View Full Version : Too Good to be True? (possible spoilers)

January 26th, 2008, 03:34 AM
I apologize for the length or if anyone has posted this idea before but I did not run across it so I welcome any thought and suggestions. So let me run over a few things we know…

We do know that the nanaite Rodney and the real one think a lot alike (remember real Rodney was just about to do his own gate enhancement experiment), as do all the others. We also know that the rebel replicators could reset their memories and rerun simulations of their behavior.

We know the replicators lied when they said the tablet they gave us was capable of tracking any aurora class ship… that is evident from weir showing up in one at the end (also obvious they lied about her death). The real question is how many more there still exist that were outside of the tracking system and also what about the city ships which were never mentioned?

From this it becomes logical to assume that they gave us the tablet having anticipated that we would do exactly what we did, and the apparent destruction of the fake Atlantis (liked how that also took care of the visions from the previous episode) was probably just part of the plan to make us buy the info without questioning it too much. I would guess they figured that out in prior simulations as well as what we would do from that point on.

Now we turn to a problem that many are having. Namely how easily we defeated the Asurans. Everyone was surprised how smoothly everything went in this episode, and I don’t just mean people on the forum. There were several references to it throughout the episode, starting with the destruction of the first ship right through the collapse of the planet. All that amazing ability of the replicators to adapt that Sam alluded to simply resulted in them falling back to their home planet with no defensive plan in mind? Perhaps they didn’t anticipate that we would form an alliance with the wraith or that we would be crazy enough to attack, but I think they should have…

The question in my mind is whether Weir was really just the leader of a small renegade group of Asurans, or whether in fact she controlled a much larger segment, or in fact had even replaced Oberoth as their main leader. I think the scene at the end is quite ambiguous. It could well be that when she says that “we can now go about our work without looking over our shoulder” she means that her small group can worry about ascending without being hunted down by the others that were now destroyed. But it is equally possible that she is referring to the majority of them now being able to build bases, ships and then go after the wraith and us when they feel fully prepared. Remember, getting everyone to think that we had all been eliminated so we could more safely go about our business was a plan that we used, so it could just be that the Asurans led by Weir are now doing the same.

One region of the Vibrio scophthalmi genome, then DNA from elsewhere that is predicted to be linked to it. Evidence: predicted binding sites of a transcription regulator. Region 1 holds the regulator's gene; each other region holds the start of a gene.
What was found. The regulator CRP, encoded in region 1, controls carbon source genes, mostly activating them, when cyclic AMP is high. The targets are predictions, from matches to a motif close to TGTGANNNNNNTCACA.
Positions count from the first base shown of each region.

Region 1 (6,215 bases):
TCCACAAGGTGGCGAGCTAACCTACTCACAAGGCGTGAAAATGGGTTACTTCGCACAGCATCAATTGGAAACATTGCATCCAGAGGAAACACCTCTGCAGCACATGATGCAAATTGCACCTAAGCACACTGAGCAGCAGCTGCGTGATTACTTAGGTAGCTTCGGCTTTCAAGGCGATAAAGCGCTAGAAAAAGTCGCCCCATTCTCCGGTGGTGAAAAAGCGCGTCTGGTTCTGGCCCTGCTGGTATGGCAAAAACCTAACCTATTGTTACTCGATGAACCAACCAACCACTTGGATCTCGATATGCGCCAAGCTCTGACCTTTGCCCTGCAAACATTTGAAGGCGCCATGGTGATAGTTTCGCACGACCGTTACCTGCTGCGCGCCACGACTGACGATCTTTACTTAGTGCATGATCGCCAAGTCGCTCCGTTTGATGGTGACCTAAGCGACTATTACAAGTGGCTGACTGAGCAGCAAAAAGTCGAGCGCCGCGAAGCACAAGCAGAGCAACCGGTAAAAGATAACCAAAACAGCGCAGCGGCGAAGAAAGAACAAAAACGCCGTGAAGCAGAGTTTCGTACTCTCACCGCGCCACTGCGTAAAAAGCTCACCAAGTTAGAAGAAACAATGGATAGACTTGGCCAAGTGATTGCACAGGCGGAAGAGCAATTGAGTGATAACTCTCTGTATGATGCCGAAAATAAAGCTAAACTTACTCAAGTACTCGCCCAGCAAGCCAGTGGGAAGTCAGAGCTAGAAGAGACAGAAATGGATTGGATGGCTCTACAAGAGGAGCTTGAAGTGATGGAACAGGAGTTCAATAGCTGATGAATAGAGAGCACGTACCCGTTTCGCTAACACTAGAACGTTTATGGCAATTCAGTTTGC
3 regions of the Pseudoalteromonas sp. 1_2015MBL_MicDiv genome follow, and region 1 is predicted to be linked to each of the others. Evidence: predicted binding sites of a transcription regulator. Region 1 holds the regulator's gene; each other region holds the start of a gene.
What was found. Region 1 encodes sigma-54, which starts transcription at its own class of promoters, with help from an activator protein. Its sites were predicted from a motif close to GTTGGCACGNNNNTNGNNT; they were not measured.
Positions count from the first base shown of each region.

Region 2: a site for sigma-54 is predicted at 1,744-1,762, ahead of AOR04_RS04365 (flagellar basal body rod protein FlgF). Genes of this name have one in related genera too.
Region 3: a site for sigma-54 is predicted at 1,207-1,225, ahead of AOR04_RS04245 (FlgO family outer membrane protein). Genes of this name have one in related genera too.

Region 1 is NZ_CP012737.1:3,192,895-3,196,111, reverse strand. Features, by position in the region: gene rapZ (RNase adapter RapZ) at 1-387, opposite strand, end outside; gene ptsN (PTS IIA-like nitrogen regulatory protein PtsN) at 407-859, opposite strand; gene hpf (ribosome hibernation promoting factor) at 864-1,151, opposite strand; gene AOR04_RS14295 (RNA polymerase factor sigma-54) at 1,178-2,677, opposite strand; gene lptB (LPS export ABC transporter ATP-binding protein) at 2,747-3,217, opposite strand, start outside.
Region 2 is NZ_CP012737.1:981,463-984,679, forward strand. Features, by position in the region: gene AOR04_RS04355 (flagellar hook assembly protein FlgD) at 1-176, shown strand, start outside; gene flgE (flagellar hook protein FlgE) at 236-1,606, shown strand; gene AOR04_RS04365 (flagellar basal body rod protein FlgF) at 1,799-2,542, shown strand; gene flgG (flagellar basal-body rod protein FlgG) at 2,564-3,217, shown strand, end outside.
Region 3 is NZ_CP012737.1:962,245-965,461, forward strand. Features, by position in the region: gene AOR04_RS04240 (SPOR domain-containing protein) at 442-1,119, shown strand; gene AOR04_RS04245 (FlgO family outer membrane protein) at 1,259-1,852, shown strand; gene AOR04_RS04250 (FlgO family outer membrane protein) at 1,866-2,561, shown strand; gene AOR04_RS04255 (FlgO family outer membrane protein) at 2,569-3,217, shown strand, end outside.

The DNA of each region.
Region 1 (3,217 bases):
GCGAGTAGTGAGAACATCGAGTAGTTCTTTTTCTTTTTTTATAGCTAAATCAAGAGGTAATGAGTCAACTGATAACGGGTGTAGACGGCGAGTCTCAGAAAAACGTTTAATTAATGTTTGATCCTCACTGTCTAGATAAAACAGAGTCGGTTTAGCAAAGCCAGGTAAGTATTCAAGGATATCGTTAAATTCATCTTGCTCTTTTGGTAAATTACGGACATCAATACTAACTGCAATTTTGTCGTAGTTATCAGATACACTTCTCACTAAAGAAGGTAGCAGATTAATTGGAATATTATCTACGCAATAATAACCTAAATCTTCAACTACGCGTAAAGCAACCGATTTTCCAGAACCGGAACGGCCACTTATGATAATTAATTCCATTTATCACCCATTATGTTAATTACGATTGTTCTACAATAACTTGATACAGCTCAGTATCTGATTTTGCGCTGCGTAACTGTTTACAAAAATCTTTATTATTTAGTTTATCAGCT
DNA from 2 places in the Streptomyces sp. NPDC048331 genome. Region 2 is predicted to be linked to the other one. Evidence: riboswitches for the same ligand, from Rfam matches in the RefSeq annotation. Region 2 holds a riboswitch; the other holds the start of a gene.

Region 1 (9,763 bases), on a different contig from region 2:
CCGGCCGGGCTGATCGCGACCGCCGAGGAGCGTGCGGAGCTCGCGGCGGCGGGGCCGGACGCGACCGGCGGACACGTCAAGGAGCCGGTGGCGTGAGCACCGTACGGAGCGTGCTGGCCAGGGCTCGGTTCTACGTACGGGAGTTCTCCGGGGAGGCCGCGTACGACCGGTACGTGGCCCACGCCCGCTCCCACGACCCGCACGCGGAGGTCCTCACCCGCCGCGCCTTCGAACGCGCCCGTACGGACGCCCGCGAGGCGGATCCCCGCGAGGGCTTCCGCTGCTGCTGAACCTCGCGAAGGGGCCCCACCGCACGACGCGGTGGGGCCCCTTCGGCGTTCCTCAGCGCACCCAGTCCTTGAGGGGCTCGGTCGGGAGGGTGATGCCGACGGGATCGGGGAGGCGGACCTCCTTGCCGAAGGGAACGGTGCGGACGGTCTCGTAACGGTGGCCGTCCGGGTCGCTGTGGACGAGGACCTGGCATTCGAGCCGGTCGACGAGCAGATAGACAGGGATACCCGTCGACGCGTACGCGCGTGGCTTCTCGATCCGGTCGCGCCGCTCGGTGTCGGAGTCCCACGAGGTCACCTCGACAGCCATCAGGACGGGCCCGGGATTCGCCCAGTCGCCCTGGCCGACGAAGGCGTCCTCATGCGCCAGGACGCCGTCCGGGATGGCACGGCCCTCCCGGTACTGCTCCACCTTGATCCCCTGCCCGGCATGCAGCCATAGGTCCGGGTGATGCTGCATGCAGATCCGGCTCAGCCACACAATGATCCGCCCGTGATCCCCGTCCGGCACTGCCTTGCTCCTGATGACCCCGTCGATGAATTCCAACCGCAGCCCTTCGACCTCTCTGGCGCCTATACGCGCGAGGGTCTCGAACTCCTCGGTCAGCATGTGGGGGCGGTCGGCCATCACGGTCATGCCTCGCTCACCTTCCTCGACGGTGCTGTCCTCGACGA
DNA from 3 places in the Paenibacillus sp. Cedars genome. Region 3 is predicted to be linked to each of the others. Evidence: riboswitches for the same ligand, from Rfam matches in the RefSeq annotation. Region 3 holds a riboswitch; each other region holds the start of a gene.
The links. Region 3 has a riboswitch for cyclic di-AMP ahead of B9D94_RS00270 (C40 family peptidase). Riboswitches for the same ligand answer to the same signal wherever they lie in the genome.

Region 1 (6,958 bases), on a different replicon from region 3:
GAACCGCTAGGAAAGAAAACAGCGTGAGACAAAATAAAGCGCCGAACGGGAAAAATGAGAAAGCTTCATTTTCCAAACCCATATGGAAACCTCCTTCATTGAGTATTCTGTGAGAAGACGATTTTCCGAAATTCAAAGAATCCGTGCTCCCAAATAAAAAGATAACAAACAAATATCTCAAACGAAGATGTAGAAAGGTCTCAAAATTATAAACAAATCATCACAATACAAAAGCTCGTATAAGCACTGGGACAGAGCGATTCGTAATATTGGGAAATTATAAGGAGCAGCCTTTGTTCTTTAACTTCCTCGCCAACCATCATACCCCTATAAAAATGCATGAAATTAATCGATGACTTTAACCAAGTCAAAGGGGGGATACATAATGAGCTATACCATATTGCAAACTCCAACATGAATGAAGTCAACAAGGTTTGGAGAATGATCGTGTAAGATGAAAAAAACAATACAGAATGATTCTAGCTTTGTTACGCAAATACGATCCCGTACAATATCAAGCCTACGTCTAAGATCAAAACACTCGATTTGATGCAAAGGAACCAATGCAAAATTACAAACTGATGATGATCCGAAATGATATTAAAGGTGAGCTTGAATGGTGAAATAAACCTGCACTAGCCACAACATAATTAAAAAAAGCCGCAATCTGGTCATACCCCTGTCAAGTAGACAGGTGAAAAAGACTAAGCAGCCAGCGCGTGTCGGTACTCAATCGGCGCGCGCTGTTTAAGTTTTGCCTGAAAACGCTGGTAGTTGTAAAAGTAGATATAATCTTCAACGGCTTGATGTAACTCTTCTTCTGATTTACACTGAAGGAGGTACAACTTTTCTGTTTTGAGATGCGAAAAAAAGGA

This brings me back to the original problem of how easy all this was. Is it actually possible that Weir was in fact in control of most of the Asurans and so the replicators were just following orders to play along with the simulation of what they were expecting our behavior to be? We have already seen that they are quite willing to sacrifice themselves in order to achieve their objective such as running at disruptor beams in order to adapt and destroying the alternate Atlantis to let us escape with the tablet (I think that is a safe assumption regardless of the relation of Weir to the ones just destroyed) , so I wonder if the replicators we destroyed were not in fact just set up for our benefit as part of a larger plan. That would certainly seem a lot more like the enemy we know, especially factoring in their new understanding of human behavior, rather than the pushover foe that we so easily defeated.

I suspect that is the real reason that they were “not able to figure out how we were tracking them or how to stop it,” because as we saw at the end, it was certainly possible to prevent the tracking. Furthermore that would also explain the sudden ineffectiveness of their ships. I say ineffective rather than weak because it is quite possible that our (asgard weapons) are capable of doing such sever damage, but it does not explain their inability to fire drones which we already know are capable of destroying a wraith ship in seconds, and I would assume the same about ours. Where was that attack of drones from the plane which Rodney was expecting? What about those on the aurora class ships? We have already seen a couple of instances where an old damaged one can take down a wraith ship effortlessly. Yet in a battle with 30 plus the planet below we lost only a couple of ships?!

The more I think about it the less angry I am in the weakness of the ships and plot holes, and rather disappointed in Rodney and the rest for not realizing that this was essentially a suicide mission if this had not been part of Weir’s plan. So it seems that the only logical conclusion is that in fact this was part of a greater Asuran plan devised by Weir, to what end exactly remains to be seen. However I think considering all I pointed out there is enough evidence to suggest that this is not in fact how weak they really were… or of course, it is possible that the writers and producers suddenly became braindead, but I think that there are enough allusions to the fact that this is going amazingly easy within the episode to suggest otherwise.